The World: Why Droga enjoys being in control of his destiny

Dave Droga might miss London but he is relishing the new creative freedom that Droga5 is giving him, Ann Cooper writes.

Until recently, trying to set up a confab with the peripatetic David Droga invariably meant making do with a few soundbites on his mobile as he scurried hither and thither through Manhattan's limestone canyons. But with his recent move into new offices in SoHo, he and his fledging company, Droga5, have finally found a home - albeit temporarily, until permanent offices become ready next April.

Even though the current surrounds may be transitory, there is little doubt that Droga5's outlook is long-term in nature. The Australia-born Droga has previously dropped anchor in Sydney, Singapore, London and New York, for the likes of Omon, Saatchi & Saatchi and Publicis Worldwide. Now he's raised his own flag in Manhattan.

Backed by Publicis ("Enough that they have a huge financial and emotional stake in it. But to their credit, I control it," he says), Droga5 is a marketing and advertising company with a difference. "I want clients to give us the freedom to come back with a myriad of communication solutions. That may involve entertainment, architecture, the community and online," Droga says. "I haven't reinvented the wheel; I just want to take that wheel offroad and everywhere."

He currently claims 12 employees - "Call me next week and I might have some more" - and four clients: General Electric, Marc Ecko Enterprises, PBS Kids and Magnum Photos. Call him next week and he says he'll have another big account he can talk about.

Reckoned to have something of a Midas touch when it comes to advertising, things are moving fast for the company so named after the labels Droga's mother used to sew inside the clothes of her fifth son before he went to boarding school. The 37-year-old Droga quit Publicis and his role of the global chief creative officer because he was spending too much time travelling and in meetings. "I felt a bit token-ish," he says. "At end of the day, what gets me going is brands and creative, not admin and all that stuff. I didn't want to be an ambassador; I wanted to be a creative director. Clearly, I wanted to set up my own company and get control. I haven't turned my back on advertising. I'm still an ad guy."

Not that what Droga is doing is exactly new - the New York-based Anomaly launched itself a couple of years earlier with similar goals. Though Anomaly, he says, is light years ahead of Droga5. "All of us are idea-generators and we understand brands. Everyone's trying it a different way."

What is different is the speed with which he is managing to generate attention and results. For example, the viral campaign for the clothing client Ecko featured seemingly clandestine footage of a graffiti artist tagging Air Force One. According to reports, 87 million people viewed the film, which remains available at stillfree.com. It also won the Cyber Grand Prix this year at Cannes, where Droga was chairing the Film and Press juries.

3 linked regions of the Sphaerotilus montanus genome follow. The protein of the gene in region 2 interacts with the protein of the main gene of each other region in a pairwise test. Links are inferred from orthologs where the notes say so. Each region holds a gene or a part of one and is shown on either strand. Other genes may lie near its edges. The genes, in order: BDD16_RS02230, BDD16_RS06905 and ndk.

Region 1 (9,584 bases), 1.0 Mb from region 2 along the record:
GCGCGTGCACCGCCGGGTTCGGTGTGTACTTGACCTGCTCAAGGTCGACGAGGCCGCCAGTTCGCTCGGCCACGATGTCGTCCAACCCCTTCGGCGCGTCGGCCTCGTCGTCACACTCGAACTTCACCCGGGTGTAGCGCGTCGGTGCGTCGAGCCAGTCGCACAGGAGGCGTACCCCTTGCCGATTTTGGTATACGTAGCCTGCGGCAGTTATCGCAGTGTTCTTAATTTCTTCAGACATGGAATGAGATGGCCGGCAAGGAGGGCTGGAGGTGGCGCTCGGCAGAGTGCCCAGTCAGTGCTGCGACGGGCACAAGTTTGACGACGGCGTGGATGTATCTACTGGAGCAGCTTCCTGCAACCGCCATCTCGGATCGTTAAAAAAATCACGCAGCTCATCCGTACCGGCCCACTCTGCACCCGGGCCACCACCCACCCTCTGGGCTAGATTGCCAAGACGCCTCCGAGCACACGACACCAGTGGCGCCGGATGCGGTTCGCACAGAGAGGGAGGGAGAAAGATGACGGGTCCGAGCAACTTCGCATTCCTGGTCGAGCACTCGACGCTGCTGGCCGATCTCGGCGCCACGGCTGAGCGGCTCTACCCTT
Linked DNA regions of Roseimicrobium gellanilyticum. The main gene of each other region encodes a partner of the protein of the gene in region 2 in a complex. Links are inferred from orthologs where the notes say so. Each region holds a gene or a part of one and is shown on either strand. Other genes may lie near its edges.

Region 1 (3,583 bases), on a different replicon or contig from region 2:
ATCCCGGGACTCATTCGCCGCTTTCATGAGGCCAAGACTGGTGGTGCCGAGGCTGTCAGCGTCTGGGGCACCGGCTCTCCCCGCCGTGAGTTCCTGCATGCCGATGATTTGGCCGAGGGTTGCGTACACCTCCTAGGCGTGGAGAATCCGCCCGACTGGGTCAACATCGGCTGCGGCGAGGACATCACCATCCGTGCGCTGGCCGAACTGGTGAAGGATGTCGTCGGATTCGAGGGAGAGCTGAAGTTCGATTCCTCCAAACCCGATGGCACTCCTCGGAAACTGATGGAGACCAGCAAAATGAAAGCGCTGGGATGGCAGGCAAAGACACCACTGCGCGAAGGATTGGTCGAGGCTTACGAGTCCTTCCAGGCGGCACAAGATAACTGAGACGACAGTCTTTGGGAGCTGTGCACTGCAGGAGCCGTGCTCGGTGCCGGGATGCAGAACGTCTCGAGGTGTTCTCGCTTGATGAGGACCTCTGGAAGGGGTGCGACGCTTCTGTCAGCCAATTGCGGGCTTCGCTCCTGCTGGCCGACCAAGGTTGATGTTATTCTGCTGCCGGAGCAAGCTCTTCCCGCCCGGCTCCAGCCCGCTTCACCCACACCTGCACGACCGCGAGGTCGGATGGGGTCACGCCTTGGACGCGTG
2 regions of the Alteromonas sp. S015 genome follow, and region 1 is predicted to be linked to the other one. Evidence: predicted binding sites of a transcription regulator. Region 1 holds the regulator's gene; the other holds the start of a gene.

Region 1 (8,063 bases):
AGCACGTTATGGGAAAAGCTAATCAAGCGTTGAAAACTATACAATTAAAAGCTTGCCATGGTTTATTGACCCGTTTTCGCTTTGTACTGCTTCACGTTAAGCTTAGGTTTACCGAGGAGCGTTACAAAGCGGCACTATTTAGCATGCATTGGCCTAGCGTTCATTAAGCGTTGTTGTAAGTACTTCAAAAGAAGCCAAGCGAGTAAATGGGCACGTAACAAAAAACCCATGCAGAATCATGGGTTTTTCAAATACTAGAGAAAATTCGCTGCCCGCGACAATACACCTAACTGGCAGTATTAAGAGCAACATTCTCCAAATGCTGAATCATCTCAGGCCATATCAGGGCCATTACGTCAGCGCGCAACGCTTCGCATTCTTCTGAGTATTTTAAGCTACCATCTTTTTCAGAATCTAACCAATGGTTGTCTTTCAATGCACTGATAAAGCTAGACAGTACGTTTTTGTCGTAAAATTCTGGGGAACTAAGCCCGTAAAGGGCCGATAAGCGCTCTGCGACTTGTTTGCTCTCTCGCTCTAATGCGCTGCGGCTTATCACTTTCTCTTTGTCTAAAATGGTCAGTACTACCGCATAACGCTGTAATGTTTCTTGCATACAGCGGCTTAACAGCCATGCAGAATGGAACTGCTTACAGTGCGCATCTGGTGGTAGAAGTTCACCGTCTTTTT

Was he surprised it won? Yes and no, he says. The objective was to create something that would exploit mass media. "The primary audience was the youth market. They knew early that it was fake, they pushed it out to the mass market, who perpetuated it. Then, when the government denied it, you couldn't ask for a better start than that."

Droga5 employees include Duncan Marshall, a former executive creative director of Publicis New York, as well as more non-traditional appointments such as the Absolute magazine editor, Andrew Essex. "I believe that if you surround yourself with smart storytellers and understand the human psyche, then you can find the right solutions," he says. He's also collaborating with Philippe Starck on GE and Hollywood names such as the director Henry Alex Rubin. Then there's a joint venture with the production company Smuggler, and he's scriptwriting for a PBS children's show.

It's all go, but it hasn't all been plain sailing. He declines, for example, to comment on the progress of his biggest client, GE, with whom he's working on a project for the Beijing Olympics. "I made the mistake of saying too much to a journalist in Australia and I got scolded by them," he says.

He sees no problems in opening up shop in New York, renowned for its inhospitality towards smaller agencies. "In New York, the ripples are bigger," he says. "Niche brands here are $20 million brands. It used to be the most interesting brand in a category was the challenger brand, now it's numbers three, four or five. If small agencies don't do well here, it's because they're all trying to bite from the same cherry."

He's learned a lot along the way. "I've been lucky because obviously I've always moved to bigger markets like a Russian doll. I went from Australia to Asia to London, which was a massive wake-up call. When I was running Saatchis in London, I loved it that I understood all the issues and I loved that community. In New York, with the global role, I learned about the scale of things. I also learned about creativity with a conscience. There's a soul to what we do, as well as commerce." He dedicates one day a week to non-profit, environmental issues.

As for the future: "I'd love to be in London now because, pound for pound, you have the best creative talent. London is an incredible market creatively and strategically, but that's a pipe dream. I love throwing myself into these things. People think I'm an idiot, probably. But who doesn't want to be in control of their own destiny?"

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